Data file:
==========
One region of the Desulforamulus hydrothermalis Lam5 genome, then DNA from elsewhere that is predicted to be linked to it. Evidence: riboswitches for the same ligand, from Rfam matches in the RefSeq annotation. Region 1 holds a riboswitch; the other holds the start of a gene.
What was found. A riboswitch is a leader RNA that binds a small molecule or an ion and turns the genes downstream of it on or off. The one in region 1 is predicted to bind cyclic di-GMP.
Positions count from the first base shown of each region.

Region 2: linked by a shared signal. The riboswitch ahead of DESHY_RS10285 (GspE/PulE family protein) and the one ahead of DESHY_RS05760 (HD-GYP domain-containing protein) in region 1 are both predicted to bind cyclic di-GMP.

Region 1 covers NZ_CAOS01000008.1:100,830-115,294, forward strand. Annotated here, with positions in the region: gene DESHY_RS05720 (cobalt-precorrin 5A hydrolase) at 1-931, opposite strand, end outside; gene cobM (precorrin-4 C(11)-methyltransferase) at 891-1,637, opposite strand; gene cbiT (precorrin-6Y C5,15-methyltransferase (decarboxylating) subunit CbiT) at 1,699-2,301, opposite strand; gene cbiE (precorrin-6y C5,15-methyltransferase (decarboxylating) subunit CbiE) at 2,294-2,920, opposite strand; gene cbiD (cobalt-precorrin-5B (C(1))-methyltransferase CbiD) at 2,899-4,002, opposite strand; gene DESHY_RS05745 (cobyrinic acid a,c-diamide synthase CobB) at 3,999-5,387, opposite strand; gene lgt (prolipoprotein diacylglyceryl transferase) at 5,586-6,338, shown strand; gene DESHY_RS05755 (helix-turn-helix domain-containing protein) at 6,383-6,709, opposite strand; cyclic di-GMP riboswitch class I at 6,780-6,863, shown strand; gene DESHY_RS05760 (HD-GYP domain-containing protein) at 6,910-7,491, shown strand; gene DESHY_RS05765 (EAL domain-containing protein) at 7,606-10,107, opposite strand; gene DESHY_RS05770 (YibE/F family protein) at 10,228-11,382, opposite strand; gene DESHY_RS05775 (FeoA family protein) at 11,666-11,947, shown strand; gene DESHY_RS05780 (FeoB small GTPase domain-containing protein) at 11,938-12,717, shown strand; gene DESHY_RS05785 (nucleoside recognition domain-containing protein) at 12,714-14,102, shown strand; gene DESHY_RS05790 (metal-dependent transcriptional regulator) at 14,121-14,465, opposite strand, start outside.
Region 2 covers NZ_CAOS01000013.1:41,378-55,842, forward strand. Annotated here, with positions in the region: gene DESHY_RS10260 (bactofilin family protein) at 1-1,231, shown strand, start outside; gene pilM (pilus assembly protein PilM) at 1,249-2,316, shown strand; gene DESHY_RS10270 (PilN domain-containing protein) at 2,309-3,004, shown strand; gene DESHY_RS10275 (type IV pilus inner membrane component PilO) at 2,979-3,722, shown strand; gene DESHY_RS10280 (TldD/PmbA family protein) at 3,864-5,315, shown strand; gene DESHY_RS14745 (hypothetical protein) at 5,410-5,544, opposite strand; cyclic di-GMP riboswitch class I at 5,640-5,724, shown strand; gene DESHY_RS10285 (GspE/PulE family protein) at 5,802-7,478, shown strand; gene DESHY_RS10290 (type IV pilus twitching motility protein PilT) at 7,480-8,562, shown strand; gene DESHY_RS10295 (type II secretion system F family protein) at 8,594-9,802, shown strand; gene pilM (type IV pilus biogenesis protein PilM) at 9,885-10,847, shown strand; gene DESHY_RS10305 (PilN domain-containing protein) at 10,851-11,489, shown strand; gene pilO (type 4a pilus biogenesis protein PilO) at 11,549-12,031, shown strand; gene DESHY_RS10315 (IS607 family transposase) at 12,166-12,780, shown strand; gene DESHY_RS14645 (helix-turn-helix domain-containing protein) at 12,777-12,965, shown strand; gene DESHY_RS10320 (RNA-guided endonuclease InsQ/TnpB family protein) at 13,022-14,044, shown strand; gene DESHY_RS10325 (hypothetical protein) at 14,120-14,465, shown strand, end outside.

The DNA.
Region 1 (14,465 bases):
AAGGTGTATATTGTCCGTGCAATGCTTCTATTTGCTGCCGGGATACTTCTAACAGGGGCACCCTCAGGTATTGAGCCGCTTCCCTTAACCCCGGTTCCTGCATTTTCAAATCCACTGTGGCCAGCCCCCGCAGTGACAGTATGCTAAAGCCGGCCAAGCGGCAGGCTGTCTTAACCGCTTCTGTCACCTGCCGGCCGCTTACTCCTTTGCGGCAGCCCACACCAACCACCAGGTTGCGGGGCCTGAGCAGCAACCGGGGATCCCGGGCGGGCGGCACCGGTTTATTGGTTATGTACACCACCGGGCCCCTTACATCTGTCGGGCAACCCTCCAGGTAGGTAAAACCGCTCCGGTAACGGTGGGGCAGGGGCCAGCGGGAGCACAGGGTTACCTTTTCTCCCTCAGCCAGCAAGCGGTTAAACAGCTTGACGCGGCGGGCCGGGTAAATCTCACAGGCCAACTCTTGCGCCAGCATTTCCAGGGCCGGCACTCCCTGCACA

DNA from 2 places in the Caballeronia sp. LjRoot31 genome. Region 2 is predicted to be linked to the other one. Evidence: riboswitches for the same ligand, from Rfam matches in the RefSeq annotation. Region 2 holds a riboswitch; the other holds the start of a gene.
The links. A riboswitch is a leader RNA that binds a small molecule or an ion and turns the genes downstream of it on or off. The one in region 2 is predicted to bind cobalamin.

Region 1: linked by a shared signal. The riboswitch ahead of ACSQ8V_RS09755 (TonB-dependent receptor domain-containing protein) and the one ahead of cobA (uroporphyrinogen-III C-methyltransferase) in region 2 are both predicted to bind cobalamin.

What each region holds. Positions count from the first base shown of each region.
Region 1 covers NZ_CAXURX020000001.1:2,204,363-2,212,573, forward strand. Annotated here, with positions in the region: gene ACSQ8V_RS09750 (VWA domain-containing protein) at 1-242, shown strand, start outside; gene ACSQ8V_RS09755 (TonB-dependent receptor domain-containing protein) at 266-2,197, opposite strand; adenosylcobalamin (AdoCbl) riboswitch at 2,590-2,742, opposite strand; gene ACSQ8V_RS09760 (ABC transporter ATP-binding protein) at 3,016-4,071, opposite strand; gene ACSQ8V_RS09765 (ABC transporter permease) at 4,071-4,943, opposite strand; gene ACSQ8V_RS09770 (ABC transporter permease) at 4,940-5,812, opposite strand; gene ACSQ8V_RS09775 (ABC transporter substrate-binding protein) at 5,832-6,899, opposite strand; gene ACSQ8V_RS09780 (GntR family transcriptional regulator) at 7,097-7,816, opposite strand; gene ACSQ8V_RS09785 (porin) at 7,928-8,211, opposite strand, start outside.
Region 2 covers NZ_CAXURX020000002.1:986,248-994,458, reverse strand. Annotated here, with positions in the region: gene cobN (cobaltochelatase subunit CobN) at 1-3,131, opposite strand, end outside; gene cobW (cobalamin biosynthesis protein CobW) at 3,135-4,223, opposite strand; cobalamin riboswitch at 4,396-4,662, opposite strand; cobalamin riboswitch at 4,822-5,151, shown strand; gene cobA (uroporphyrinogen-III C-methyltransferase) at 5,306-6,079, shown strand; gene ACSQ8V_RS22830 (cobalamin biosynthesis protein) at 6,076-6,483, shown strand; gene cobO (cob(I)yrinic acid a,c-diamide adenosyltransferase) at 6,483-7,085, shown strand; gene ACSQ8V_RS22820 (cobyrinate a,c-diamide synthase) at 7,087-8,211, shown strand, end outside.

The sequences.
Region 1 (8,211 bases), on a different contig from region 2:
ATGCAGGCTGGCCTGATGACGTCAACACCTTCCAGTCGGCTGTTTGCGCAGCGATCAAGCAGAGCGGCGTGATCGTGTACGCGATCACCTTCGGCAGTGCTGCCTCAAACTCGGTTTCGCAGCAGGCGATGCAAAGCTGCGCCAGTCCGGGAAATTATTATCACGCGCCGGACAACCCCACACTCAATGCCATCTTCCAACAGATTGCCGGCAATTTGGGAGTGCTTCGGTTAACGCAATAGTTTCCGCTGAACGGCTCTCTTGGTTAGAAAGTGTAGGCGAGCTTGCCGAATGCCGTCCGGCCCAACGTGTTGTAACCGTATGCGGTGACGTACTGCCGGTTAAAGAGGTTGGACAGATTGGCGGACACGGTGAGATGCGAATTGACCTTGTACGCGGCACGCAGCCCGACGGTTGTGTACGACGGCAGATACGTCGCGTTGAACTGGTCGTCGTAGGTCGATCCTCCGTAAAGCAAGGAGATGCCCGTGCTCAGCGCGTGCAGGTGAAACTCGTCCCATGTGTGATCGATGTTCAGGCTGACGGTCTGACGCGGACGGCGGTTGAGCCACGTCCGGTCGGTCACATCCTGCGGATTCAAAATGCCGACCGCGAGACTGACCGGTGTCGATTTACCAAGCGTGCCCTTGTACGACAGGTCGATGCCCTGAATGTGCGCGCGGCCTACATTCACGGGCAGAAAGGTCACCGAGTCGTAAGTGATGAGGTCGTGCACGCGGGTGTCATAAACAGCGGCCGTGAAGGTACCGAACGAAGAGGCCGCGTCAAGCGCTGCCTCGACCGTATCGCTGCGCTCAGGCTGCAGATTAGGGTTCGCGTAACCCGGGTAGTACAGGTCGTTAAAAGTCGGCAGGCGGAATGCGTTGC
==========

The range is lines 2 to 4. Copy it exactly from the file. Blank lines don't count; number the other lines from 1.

What was found. A riboswitch is a leader RNA that binds a small molecule or an ion and turns the genes downstream of it on or off. The one in region 1 is predicted to bind cyclic di-GMP.
Positions count from the first base shown of each region.

Region 2: linked by a shared signal. The riboswitch ahead of DESHY_RS10285 (GspE/PulE family protein) and the one ahead of DESHY_RS05760 (HD-GYP domain-containing protein) in region 1 are both predicted to bind cyclic di-GMP.